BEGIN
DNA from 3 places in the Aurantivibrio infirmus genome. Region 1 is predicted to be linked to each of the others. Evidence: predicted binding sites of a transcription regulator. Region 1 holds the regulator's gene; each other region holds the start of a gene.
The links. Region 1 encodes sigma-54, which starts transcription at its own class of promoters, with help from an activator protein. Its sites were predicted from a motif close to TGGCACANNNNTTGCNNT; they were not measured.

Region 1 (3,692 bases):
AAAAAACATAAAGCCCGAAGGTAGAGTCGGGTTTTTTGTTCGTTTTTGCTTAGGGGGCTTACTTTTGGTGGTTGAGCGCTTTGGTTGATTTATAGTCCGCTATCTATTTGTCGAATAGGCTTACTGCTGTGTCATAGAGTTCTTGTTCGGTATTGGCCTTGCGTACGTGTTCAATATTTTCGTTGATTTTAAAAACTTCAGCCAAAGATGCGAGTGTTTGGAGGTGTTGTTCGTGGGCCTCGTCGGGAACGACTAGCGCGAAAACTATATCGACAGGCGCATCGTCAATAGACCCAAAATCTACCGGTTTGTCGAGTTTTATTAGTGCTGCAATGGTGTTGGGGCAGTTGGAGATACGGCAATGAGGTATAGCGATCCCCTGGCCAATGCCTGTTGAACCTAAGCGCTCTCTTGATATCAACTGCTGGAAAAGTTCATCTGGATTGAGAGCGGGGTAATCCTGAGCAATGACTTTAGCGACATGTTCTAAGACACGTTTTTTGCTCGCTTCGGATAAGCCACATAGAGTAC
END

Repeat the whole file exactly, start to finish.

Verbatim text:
DNA from 3 places in the Aurantivibrio infirmus genome. Region 1 is predicted to be linked to each of the others. Evidence: predicted binding sites of a transcription regulator. Region 1 holds the regulator's gene; each other region holds the start of a gene.
The links. Region 1 encodes sigma-54, which starts transcription at its own class of promoters, with help from an activator protein. Its sites were predicted from a motif close to TGGCACANNNNTTGCNNT; they were not measured.

Region 1 (3,692 bases):
AAAAAACATAAAGCCCGAAGGTAGAGTCGGGTTTTTTGTTCGTTTTTGCTTAGGGGGCTTACTTTTGGTGGTTGAGCGCTTTGGTTGATTTATAGTCCGCTATCTATTTGTCGAATAGGCTTACTGCTGTGTCATAGAGTTCTTGTTCGGTATTGGCCTTGCGTACGTGTTCAATATTTTCGTTGATTTTAAAAACTTCAGCCAAAGATGCGAGTGTTTGGAGGTGTTGTTCGTGGGCCTCGTCGGGAACGACTAGCGCGAAAACTATATCGACAGGCGCATCGTCAATAGACCCAAAATCTACCGGTTTGTCGAGTTTTATTAGTGCTGCAATGGTGTTGGGGCAGTTGGAGATACGGCAATGAGGTATAGCGATCCCCTGGCCAATGCCTGTTGAACCTAAGCGCTCTCTTGATATCAACTGCTGGAAAAGTTCATCTGGATTGAGAGCGGGGTAATCCTGAGCAATGACTTTAGCGACATGTTCTAAGACACGTTTTTTGCTCGCTTCGGATAAGCCACATAGAGTAC